COVID-19 amplified deep staffing issues that were raising concerns in health care even before the start of the pandemic. In long term care environments, the problem reached crisis levels in September 2021 when a nationwide survey of 1,200 facilities conducted by the American Health Care Association (AHCA) reported 99% of nursing homes and 96% of assisted care facilities faced significant staffing shortages. In some instances, facilities turned away new residents because they couldn’t hire enough workers to provide consistent levels of care.
The shortage is reflected in the 40% increase in nationwide job openings for non-clinical positions such as environmental service and facilities workers. These workers are critical to maintaining health care operations, particularly in the areas of cleaning and disinfection.
The demand in health care for more frequent and effective disinfection protocols, for both air and surfaces, was going on long before COVID-19. The current labor shortages have only intensified the industry’s sense of urgency in that area.
Many reasons for the exodus are cited in the press, but the bottom line is that the shortage of workers is not going away any time soon. And, with “all-hands-on-deck” just to meet baseline cleaning requirements, a new solution is needed.
Continuous cleaning in occupied spaces without additional human interaction
One answer may be in the recent advancements in ultra violet (UV) disinfection lighting.
Used for decades in health care settings such as hospital surgery rooms, TB clinics/wards, etc., disinfection UV-C lighting is a highly effective supplement to inconsistent manual, liquid-based cleaning procedures. It can kill a variety of pathogens including Influenza, Severe Acute Respiratory Syndrome (SARS), athlete’s foot, staph infections, ringworm and MRSA.
When applied as surface disinfection, traditional 254 nm wavelength UV-C requires special installation methods to prevent damage to skin and eyes. Rooms must be vacated during 254 nm UV-C treatment. It’s a “one-and-done” process just like manual cleaning. The level of disinfection only lasts until the next contaminated person touches or sneezes on a surface. It basically adds a level of increased consistency over manual cleaning but doesn’t address the challenge of staff shortages or the ultimate goal of continuous disinfection.
That brings us to the newly introduced 222 nm wavelength UV-C technologies. Used in units that are placed high on walls and ceilings, 222 nm UV-C has the ability to safely and continuously disinfect surfaces as well as air, in occupied rooms. There is no more "one-and-done." You can continuously treat pathogens during and between manual, liquid cleaning cycles. 222 nm UV-C has the potential to transform disinfection capability in the health care space. It also has significant potential to help deal with health care labor shortages.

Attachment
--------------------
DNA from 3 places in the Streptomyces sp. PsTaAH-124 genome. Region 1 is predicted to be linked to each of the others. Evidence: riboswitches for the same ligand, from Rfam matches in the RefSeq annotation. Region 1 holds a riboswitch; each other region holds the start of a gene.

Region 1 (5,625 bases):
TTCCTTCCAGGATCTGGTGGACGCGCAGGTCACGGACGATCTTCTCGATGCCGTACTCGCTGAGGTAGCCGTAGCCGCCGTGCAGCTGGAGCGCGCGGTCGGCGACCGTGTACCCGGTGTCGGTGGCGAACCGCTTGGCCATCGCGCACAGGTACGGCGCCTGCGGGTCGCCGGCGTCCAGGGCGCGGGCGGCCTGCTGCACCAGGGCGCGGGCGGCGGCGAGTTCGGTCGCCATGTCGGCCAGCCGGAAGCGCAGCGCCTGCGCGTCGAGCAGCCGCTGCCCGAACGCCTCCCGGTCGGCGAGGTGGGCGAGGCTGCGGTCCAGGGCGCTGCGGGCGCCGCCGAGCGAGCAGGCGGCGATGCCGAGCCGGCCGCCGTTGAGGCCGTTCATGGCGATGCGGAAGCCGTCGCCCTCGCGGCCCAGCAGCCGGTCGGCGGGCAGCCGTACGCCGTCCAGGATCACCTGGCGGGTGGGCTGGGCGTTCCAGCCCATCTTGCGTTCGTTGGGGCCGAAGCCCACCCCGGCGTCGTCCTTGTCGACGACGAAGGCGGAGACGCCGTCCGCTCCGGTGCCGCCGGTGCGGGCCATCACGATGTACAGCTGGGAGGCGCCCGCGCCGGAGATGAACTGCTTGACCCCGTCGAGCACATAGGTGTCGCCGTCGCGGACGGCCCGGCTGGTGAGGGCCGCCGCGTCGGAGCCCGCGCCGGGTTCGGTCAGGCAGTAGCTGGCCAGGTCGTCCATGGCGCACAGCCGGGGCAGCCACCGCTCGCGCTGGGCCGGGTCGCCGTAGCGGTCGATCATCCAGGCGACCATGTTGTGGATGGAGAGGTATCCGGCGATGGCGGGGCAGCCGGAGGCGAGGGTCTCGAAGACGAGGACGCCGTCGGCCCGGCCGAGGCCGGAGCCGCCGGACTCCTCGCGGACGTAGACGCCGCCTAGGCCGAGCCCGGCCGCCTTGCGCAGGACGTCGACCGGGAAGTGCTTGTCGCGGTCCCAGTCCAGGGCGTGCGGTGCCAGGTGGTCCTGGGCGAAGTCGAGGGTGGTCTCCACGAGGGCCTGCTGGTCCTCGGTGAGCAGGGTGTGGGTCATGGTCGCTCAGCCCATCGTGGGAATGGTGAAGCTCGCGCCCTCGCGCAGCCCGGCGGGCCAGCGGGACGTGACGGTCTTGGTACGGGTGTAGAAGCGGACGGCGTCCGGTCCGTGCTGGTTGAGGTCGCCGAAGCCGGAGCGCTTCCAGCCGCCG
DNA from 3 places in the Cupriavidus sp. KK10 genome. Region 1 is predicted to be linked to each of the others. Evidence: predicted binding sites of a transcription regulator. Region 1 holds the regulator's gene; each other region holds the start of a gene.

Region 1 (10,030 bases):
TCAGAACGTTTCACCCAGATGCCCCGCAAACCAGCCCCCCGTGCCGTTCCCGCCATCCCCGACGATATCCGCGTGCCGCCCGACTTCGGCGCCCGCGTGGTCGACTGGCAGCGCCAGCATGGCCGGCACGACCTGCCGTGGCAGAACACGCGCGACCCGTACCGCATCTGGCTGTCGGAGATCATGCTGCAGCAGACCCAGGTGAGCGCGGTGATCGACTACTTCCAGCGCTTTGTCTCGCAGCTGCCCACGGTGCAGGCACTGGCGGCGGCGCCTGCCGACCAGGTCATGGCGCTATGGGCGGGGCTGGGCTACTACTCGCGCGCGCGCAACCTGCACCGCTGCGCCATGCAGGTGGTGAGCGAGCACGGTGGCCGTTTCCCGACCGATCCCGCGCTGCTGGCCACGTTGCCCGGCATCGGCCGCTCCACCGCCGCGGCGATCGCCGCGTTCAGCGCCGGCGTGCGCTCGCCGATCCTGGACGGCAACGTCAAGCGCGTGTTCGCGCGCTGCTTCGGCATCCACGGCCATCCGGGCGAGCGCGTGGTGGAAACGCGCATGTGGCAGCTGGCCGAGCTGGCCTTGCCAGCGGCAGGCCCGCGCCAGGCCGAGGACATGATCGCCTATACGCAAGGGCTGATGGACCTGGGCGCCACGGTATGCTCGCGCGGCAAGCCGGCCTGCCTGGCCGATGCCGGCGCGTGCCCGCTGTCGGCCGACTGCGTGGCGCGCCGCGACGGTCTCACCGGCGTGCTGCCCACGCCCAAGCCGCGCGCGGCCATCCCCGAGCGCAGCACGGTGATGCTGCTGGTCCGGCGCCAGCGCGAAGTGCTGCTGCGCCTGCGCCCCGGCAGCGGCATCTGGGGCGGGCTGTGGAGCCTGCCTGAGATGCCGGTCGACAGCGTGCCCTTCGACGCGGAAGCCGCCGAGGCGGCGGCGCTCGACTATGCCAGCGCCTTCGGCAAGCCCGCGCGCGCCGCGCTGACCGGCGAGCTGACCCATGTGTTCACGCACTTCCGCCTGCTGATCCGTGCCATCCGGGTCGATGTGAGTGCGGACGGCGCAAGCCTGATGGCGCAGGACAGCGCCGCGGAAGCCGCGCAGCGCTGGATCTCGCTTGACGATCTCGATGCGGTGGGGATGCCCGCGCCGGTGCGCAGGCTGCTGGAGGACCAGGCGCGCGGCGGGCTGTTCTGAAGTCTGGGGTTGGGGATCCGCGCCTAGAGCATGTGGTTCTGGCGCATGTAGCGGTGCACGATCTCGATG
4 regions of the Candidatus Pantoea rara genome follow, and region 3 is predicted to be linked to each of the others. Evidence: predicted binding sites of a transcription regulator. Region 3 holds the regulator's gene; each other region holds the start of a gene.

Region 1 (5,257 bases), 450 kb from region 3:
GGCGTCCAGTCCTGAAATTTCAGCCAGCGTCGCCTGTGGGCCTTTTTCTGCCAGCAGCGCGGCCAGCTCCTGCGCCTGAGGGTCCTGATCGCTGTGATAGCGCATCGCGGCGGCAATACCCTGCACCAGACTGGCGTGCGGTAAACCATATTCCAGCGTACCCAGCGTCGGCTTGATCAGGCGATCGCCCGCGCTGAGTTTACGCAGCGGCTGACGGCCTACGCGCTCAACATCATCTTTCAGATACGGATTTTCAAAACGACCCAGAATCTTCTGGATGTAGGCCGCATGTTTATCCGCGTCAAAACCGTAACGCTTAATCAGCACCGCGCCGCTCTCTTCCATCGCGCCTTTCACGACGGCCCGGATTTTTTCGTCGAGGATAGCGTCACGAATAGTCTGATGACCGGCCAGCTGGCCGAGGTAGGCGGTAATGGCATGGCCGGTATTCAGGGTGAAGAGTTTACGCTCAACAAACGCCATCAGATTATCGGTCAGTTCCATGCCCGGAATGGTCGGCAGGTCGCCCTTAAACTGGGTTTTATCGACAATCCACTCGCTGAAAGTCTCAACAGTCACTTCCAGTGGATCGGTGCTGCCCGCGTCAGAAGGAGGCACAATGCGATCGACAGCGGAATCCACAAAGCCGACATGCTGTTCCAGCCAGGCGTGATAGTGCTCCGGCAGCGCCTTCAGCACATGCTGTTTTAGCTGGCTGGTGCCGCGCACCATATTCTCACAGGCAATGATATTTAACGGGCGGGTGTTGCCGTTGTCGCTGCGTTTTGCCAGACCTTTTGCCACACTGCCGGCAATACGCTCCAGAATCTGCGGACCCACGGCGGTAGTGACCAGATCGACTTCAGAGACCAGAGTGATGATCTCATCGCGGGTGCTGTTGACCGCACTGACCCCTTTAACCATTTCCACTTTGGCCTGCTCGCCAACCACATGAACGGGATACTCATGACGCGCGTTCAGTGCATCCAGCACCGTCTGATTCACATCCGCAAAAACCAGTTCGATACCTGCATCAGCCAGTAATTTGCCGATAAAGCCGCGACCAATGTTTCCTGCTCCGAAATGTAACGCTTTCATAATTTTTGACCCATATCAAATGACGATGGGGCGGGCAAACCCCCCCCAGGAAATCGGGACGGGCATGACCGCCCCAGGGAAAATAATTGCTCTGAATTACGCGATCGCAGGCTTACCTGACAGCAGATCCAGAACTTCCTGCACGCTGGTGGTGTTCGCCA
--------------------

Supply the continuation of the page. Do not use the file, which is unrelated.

Cleaning procedures don’t need to be changed. Cleaning staff don’t need to be retrained. The 222 nm UV-C simply runs in the background, providing disinfection improvements.
Is 222 nm UV-C cost effective?
Consider this preliminary example: To fill an open position for an experienced hospital cleaner in the United States, hospitals are offering individual salaries equivalent to installing a disinfectant lighting solution in up to 30 patient restrooms!
These patient restrooms, often described as infection “hotspots,” can easily be upfitted with 222 nm UV-C fixtures that have operating times of up to five years before they need to be replaced.
Why not use the budget allocated for a difficult-to-fill open position to invest in making your facility safer?
This is obviously a very high-level example. There are several variables that would ultimately determine the benefits and costs for a specific health care facility, but it helps illustrate the potential for the technology.
Working with a trusted partner like EMC is a great way to see if disinfection UV lighting like 222 nm UV-C can help, not just with the ongoing battle to improve disinfection capability, but also with taking pressure off existing staff during a time of labor shortage.
Kent Shields is the general manager of EMC’s Specialty Lighting business unit with a focus on UV-C disinfection products, grow lights and human-centric lighting. Prior to EMC, Kent was President of L70 Technologies, a leading innovative product development engineering firm. Kent holds a mechanical engineering degree from Purdue University and an MBA from the University of Minnesota.